I had planned to do complete the walk tomorrow, to coincide with Rambling Pete starting out from Armadale on the same day. We would pass each other at some point on the route and I would symbolically pass on the baton as it were. The weather forecast for tomorrow was awful though and for today it was good until later in the afternoon. there was also the consideration that there is no defined path for this section of the walk, certainly not for large sections of it. There was always the chance that we would not even see each other as we passed, choosing different routes along the trackless sections.
I decided to go with the weather.
It’s about two miles from the bus stop to the path at Drumfearn, but there was no other way to get to it than walk. I tried to hitch a lift with the only car that passed me along the road for those two miles. The lady driver looked very sheepish as she passed me and shrugged. I didn’t blame her, I would be quite upset if my wife started giving lifts to complete strangers in the middle of nowhere, you just can’t be too wary any more.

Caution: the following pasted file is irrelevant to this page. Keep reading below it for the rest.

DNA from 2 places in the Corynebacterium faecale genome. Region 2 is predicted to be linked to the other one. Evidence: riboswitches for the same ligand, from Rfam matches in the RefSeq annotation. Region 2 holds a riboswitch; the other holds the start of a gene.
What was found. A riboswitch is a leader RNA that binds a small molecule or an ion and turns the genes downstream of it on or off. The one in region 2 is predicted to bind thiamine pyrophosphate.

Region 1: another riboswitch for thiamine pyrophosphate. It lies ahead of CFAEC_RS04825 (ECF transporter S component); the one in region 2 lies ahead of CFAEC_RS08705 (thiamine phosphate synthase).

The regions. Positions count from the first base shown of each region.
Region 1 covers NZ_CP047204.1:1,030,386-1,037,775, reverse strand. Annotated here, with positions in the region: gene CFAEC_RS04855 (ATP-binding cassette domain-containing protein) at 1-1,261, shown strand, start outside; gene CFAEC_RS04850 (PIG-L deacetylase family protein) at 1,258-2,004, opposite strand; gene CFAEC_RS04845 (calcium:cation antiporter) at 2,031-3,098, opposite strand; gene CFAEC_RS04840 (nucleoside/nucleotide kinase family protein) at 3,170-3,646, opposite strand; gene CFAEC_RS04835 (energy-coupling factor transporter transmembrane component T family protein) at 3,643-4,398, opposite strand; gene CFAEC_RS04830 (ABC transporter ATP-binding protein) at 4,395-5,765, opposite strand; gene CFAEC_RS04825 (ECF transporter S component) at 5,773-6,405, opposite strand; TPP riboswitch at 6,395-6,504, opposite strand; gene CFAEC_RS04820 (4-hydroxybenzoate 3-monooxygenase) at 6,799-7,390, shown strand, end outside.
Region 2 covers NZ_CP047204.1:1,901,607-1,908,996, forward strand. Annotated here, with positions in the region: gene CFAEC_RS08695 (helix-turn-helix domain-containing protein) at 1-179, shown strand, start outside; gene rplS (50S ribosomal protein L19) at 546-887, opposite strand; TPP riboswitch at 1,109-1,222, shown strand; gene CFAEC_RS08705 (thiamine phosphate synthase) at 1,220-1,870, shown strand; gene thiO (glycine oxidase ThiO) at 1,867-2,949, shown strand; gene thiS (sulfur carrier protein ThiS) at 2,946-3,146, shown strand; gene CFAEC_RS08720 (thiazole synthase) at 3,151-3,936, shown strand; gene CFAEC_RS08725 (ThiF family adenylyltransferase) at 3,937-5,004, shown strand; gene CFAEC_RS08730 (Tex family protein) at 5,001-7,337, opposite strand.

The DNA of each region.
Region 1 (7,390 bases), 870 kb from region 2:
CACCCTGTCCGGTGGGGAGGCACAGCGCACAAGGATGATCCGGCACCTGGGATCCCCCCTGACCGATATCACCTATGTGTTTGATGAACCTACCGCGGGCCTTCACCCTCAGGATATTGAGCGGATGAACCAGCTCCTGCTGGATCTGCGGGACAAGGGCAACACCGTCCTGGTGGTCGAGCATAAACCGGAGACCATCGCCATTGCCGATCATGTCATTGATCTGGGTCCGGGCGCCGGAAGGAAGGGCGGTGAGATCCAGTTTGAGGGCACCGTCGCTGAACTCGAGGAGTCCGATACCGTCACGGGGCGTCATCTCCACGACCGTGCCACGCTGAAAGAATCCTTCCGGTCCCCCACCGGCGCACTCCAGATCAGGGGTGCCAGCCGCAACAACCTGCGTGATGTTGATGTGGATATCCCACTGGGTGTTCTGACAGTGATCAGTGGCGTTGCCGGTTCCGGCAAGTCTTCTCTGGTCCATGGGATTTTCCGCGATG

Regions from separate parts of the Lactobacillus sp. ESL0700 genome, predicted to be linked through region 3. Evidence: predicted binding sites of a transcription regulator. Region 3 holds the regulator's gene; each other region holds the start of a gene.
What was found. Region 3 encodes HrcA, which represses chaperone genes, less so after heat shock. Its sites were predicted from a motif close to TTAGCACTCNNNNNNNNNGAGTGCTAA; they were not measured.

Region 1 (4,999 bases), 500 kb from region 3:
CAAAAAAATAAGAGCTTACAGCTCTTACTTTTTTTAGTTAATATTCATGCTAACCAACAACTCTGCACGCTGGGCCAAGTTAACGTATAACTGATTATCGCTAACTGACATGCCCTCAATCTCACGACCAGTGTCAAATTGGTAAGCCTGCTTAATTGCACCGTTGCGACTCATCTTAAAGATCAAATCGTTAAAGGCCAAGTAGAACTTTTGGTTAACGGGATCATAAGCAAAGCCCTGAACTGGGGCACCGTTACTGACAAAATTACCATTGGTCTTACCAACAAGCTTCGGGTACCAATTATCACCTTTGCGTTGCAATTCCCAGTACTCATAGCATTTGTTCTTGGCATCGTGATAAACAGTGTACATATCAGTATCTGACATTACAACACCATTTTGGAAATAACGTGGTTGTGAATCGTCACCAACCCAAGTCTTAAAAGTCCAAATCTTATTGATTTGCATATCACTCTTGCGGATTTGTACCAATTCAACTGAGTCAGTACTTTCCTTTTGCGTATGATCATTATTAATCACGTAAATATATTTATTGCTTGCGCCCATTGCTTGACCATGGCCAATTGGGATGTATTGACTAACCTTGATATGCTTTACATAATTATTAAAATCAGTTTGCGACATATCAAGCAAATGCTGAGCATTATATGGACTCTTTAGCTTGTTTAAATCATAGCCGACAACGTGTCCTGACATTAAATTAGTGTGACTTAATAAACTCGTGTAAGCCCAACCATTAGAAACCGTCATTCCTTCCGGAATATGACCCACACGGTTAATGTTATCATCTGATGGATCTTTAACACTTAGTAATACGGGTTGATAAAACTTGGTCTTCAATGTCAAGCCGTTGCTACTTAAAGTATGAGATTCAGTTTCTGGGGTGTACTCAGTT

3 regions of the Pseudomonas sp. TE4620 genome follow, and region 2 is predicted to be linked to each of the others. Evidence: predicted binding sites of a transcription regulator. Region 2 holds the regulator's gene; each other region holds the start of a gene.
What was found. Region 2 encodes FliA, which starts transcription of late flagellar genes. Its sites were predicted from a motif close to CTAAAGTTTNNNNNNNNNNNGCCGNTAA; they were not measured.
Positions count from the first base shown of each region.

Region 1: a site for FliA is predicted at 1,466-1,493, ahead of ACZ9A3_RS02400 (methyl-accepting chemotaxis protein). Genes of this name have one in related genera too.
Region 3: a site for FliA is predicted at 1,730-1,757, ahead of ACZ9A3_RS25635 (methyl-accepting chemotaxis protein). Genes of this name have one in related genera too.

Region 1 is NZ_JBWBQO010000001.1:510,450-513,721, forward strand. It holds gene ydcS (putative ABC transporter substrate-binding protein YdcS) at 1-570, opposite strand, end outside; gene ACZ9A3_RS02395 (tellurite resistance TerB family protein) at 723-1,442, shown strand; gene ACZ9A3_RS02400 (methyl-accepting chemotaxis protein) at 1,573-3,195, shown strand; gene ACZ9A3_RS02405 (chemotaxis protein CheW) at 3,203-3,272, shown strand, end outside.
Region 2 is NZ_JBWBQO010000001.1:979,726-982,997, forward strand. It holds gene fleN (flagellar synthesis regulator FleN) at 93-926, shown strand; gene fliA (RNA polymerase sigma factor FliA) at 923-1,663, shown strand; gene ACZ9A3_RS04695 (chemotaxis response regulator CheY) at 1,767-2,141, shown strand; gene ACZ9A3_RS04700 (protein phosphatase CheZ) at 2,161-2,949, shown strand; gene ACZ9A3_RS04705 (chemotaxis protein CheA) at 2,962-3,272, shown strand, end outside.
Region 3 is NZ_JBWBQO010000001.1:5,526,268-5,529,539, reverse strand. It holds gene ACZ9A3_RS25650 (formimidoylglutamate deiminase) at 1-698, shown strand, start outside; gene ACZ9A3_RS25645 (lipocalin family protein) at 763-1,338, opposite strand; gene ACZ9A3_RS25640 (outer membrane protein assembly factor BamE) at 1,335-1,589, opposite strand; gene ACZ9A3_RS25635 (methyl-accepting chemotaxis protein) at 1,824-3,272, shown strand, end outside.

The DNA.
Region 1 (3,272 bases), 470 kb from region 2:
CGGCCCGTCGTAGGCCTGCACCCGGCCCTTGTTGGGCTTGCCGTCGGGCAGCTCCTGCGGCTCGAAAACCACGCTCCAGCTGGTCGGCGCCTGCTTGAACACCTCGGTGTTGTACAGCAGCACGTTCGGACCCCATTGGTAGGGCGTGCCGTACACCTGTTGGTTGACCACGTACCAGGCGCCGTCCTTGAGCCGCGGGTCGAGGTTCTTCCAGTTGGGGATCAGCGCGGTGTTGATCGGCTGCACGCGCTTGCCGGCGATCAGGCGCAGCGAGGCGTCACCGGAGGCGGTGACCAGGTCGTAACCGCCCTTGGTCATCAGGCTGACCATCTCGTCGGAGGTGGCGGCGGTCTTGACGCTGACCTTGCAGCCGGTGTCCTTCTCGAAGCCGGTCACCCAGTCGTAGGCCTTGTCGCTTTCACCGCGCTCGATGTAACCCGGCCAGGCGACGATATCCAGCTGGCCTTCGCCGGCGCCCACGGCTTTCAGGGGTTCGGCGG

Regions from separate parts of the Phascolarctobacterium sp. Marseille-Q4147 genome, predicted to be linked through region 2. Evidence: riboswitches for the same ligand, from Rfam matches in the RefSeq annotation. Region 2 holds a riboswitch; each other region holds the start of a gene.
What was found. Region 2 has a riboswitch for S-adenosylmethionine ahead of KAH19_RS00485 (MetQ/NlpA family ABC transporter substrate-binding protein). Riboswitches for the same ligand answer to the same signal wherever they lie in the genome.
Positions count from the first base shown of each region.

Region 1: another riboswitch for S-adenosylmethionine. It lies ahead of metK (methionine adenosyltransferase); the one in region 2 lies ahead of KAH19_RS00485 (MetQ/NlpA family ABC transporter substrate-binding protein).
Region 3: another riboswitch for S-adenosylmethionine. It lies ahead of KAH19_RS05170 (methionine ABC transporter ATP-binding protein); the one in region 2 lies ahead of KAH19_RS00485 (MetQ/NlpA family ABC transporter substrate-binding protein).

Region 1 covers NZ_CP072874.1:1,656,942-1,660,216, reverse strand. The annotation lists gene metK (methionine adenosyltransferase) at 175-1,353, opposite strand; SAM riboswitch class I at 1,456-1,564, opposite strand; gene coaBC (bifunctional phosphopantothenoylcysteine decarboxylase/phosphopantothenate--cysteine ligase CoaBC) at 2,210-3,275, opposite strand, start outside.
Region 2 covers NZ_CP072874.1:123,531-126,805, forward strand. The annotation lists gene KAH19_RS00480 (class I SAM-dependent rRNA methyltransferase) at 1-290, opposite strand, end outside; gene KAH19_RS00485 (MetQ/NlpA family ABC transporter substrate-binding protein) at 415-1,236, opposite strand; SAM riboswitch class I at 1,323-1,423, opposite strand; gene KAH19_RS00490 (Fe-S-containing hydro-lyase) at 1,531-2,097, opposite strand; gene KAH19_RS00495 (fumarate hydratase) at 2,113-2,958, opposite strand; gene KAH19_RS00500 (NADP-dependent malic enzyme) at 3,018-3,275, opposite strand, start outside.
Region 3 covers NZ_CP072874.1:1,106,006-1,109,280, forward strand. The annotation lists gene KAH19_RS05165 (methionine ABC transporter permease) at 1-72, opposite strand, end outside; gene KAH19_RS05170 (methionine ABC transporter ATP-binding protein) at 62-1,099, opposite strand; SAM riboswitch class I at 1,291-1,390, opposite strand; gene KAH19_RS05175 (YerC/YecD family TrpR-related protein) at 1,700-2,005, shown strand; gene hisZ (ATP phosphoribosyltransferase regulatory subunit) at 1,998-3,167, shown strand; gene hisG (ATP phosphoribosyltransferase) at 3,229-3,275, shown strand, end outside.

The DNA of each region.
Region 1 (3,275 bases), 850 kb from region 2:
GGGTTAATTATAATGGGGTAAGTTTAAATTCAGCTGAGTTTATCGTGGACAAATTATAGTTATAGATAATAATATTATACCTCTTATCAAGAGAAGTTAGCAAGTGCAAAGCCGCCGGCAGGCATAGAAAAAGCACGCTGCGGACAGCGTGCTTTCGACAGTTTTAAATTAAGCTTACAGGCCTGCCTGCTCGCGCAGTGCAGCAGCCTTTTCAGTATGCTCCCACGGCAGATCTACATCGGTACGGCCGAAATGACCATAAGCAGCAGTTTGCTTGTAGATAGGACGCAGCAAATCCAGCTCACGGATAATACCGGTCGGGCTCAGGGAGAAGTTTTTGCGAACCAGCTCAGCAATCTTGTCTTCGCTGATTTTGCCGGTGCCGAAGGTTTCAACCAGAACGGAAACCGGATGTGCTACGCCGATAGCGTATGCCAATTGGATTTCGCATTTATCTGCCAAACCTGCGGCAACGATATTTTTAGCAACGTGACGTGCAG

So I yomped it along the road, making the best time I could while I had a good surface. The previous section of the Trail had shown me how awful the conditions could be along the coast. At Drumfearm the temp had risen enough to shed my coat and don my mid layer. The sun had increased in strength too, so I stuck my Tilley on my head and struck out along the coast.